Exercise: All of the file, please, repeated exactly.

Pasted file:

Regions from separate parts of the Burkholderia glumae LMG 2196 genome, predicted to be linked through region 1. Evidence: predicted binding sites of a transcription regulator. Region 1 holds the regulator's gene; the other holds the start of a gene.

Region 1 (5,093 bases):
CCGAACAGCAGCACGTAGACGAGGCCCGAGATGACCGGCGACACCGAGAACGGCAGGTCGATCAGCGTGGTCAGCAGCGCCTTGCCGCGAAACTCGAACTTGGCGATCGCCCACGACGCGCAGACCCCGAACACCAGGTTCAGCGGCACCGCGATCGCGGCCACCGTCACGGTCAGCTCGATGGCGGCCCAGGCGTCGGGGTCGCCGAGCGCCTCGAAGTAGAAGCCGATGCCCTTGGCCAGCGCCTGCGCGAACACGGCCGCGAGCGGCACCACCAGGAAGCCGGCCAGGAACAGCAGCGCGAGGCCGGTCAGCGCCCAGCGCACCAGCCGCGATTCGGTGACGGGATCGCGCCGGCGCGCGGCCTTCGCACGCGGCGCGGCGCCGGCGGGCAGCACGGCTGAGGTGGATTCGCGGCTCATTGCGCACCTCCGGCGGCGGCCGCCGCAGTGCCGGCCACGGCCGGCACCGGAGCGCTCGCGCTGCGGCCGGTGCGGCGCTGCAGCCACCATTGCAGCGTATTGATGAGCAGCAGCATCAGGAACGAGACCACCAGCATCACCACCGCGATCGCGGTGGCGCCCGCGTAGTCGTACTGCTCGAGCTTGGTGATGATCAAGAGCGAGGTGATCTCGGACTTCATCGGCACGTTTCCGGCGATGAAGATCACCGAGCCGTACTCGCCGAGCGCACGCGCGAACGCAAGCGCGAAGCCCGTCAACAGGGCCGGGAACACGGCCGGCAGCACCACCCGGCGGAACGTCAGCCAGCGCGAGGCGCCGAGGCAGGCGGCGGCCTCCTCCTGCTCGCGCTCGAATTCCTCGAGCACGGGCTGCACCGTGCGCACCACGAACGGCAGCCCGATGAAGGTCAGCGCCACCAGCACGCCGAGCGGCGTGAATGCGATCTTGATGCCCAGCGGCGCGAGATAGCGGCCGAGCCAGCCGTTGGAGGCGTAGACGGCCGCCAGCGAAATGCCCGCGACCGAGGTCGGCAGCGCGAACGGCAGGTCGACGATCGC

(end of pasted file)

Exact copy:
Regions from separate parts of the Burkholderia glumae LMG 2196 genome, predicted to be linked through region 1. Evidence: predicted binding sites of a transcription regulator. Region 1 holds the regulator's gene; the other holds the start of a gene.

Region 1 (5,093 bases):
CCGAACAGCAGCACGTAGACGAGGCCCGAGATGACCGGCGACACCGAGAACGGCAGGTCGATCAGCGTGGTCAGCAGCGCCTTGCCGCGAAACTCGAACTTGGCGATCGCCCACGACGCGCAGACCCCGAACACCAGGTTCAGCGGCACCGCGATCGCGGCCACCGTCACGGTCAGCTCGATGGCGGCCCAGGCGTCGGGGTCGCCGAGCGCCTCGAAGTAGAAGCCGATGCCCTTGGCCAGCGCCTGCGCGAACACGGCCGCGAGCGGCACCACCAGGAAGCCGGCCAGGAACAGCAGCGCGAGGCCGGTCAGCGCCCAGCGCACCAGCCGCGATTCGGTGACGGGATCGCGCCGGCGCGCGGCCTTCGCACGCGGCGCGGCGCCGGCGGGCAGCACGGCTGAGGTGGATTCGCGGCTCATTGCGCACCTCCGGCGGCGGCCGCCGCAGTGCCGGCCACGGCCGGCACCGGAGCGCTCGCGCTGCGGCCGGTGCGGCGCTGCAGCCACCATTGCAGCGTATTGATGAGCAGCAGCATCAGGAACGAGACCACCAGCATCACCACCGCGATCGCGGTGGCGCCCGCGTAGTCGTACTGCTCGAGCTTGGTGATGATCAAGAGCGAGGTGATCTCGGACTTCATCGGCACGTTTCCGGCGATGAAGATCACCGAGCCGTACTCGCCGAGCGCACGCGCGAACGCAAGCGCGAAGCCCGTCAACAGGGCCGGGAACACGGCCGGCAGCACCACCCGGCGGAACGTCAGCCAGCGCGAGGCGCCGAGGCAGGCGGCGGCCTCCTCCTGCTCGCGCTCGAATTCCTCGAGCACGGGCTGCACCGTGCGCACCACGAACGGCAGCCCGATGAAGGTCAGCGCCACCAGCACGCCGAGCGGCGTGAATGCGATCTTGATGCCCAGCGGCGCGAGATAGCGGCCGAGCCAGCCGTTGGAGGCGTAGACGGCCGCCAGCGAAATGCCCGCGACCGAGGTCGGCAGCGCGAACGGCAGGTCGACGATCGC